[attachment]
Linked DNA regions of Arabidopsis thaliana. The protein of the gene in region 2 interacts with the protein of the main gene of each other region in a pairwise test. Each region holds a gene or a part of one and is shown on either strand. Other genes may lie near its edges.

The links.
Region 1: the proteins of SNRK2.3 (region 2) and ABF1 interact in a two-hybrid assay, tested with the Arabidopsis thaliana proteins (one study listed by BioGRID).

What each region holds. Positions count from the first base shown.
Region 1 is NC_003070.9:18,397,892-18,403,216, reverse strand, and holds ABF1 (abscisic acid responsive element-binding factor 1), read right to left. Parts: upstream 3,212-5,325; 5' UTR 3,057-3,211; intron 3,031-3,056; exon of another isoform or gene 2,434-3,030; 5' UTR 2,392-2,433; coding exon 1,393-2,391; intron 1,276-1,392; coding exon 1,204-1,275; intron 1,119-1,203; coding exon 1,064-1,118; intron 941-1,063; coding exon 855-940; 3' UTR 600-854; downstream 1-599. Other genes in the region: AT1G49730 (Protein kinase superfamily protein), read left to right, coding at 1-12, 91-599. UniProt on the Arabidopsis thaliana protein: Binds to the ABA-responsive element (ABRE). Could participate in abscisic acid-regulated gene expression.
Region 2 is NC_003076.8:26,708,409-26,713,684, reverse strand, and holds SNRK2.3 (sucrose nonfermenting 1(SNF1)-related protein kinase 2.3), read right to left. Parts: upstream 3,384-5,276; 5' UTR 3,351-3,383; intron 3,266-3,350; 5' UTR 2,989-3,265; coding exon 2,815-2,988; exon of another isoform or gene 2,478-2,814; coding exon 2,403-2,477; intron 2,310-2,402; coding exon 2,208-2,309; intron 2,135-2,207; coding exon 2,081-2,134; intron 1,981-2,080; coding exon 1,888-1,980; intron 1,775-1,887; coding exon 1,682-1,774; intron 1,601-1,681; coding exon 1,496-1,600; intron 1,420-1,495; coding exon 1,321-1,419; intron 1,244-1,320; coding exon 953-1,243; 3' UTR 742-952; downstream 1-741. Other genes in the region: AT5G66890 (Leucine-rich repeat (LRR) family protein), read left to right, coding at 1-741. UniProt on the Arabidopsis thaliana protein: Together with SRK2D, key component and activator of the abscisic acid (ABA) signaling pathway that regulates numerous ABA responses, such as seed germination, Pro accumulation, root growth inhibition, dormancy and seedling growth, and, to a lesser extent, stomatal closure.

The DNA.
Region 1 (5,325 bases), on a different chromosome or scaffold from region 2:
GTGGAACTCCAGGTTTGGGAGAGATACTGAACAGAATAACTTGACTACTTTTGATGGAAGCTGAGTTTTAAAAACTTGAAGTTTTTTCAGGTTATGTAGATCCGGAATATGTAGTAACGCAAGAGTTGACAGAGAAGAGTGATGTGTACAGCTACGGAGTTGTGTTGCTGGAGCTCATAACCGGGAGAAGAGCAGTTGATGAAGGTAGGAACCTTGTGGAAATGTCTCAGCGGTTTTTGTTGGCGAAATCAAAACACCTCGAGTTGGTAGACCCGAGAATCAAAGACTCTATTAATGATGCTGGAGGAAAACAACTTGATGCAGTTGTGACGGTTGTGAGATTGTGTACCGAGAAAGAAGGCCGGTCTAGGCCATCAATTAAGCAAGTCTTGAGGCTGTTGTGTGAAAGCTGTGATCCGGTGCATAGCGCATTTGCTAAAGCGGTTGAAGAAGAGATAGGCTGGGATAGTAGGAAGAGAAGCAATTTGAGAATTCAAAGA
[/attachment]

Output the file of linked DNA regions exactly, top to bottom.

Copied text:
Linked DNA regions of Arabidopsis thaliana. The protein of the gene in region 2 interacts with the protein of the main gene of each other region in a pairwise test. Each region holds a gene or a part of one and is shown on either strand. Other genes may lie near its edges.

The links.
Region 1: the proteins of SNRK2.3 (region 2) and ABF1 interact in a two-hybrid assay, tested with the Arabidopsis thaliana proteins (one study listed by BioGRID).

What each region holds. Positions count from the first base shown.
Region 1 is NC_003070.9:18,397,892-18,403,216, reverse strand, and holds ABF1 (abscisic acid responsive element-binding factor 1), read right to left. Parts: upstream 3,212-5,325; 5' UTR 3,057-3,211; intron 3,031-3,056; exon of another isoform or gene 2,434-3,030; 5' UTR 2,392-2,433; coding exon 1,393-2,391; intron 1,276-1,392; coding exon 1,204-1,275; intron 1,119-1,203; coding exon 1,064-1,118; intron 941-1,063; coding exon 855-940; 3' UTR 600-854; downstream 1-599. Other genes in the region: AT1G49730 (Protein kinase superfamily protein), read left to right, coding at 1-12, 91-599. UniProt on the Arabidopsis thaliana protein: Binds to the ABA-responsive element (ABRE). Could participate in abscisic acid-regulated gene expression.
Region 2 is NC_003076.8:26,708,409-26,713,684, reverse strand, and holds SNRK2.3 (sucrose nonfermenting 1(SNF1)-related protein kinase 2.3), read right to left. Parts: upstream 3,384-5,276; 5' UTR 3,351-3,383; intron 3,266-3,350; 5' UTR 2,989-3,265; coding exon 2,815-2,988; exon of another isoform or gene 2,478-2,814; coding exon 2,403-2,477; intron 2,310-2,402; coding exon 2,208-2,309; intron 2,135-2,207; coding exon 2,081-2,134; intron 1,981-2,080; coding exon 1,888-1,980; intron 1,775-1,887; coding exon 1,682-1,774; intron 1,601-1,681; coding exon 1,496-1,600; intron 1,420-1,495; coding exon 1,321-1,419; intron 1,244-1,320; coding exon 953-1,243; 3' UTR 742-952; downstream 1-741. Other genes in the region: AT5G66890 (Leucine-rich repeat (LRR) family protein), read left to right, coding at 1-741. UniProt on the Arabidopsis thaliana protein: Together with SRK2D, key component and activator of the abscisic acid (ABA) signaling pathway that regulates numerous ABA responses, such as seed germination, Pro accumulation, root growth inhibition, dormancy and seedling growth, and, to a lesser extent, stomatal closure.

The DNA.
Region 1 (5,325 bases), on a different chromosome or scaffold from region 2:
GTGGAACTCCAGGTTTGGGAGAGATACTGAACAGAATAACTTGACTACTTTTGATGGAAGCTGAGTTTTAAAAACTTGAAGTTTTTTCAGGTTATGTAGATCCGGAATATGTAGTAACGCAAGAGTTGACAGAGAAGAGTGATGTGTACAGCTACGGAGTTGTGTTGCTGGAGCTCATAACCGGGAGAAGAGCAGTTGATGAAGGTAGGAACCTTGTGGAAATGTCTCAGCGGTTTTTGTTGGCGAAATCAAAACACCTCGAGTTGGTAGACCCGAGAATCAAAGACTCTATTAATGATGCTGGAGGAAAACAACTTGATGCAGTTGTGACGGTTGTGAGATTGTGTACCGAGAAAGAAGGCCGGTCTAGGCCATCAATTAAGCAAGTCTTGAGGCTGTTGTGTGAAAGCTGTGATCCGGTGCATAGCGCATTTGCTAAAGCGGTTGAAGAAGAGATAGGCTGGGATAGTAGGAAGAGAAGCAATTTGAGAATTCAAAGA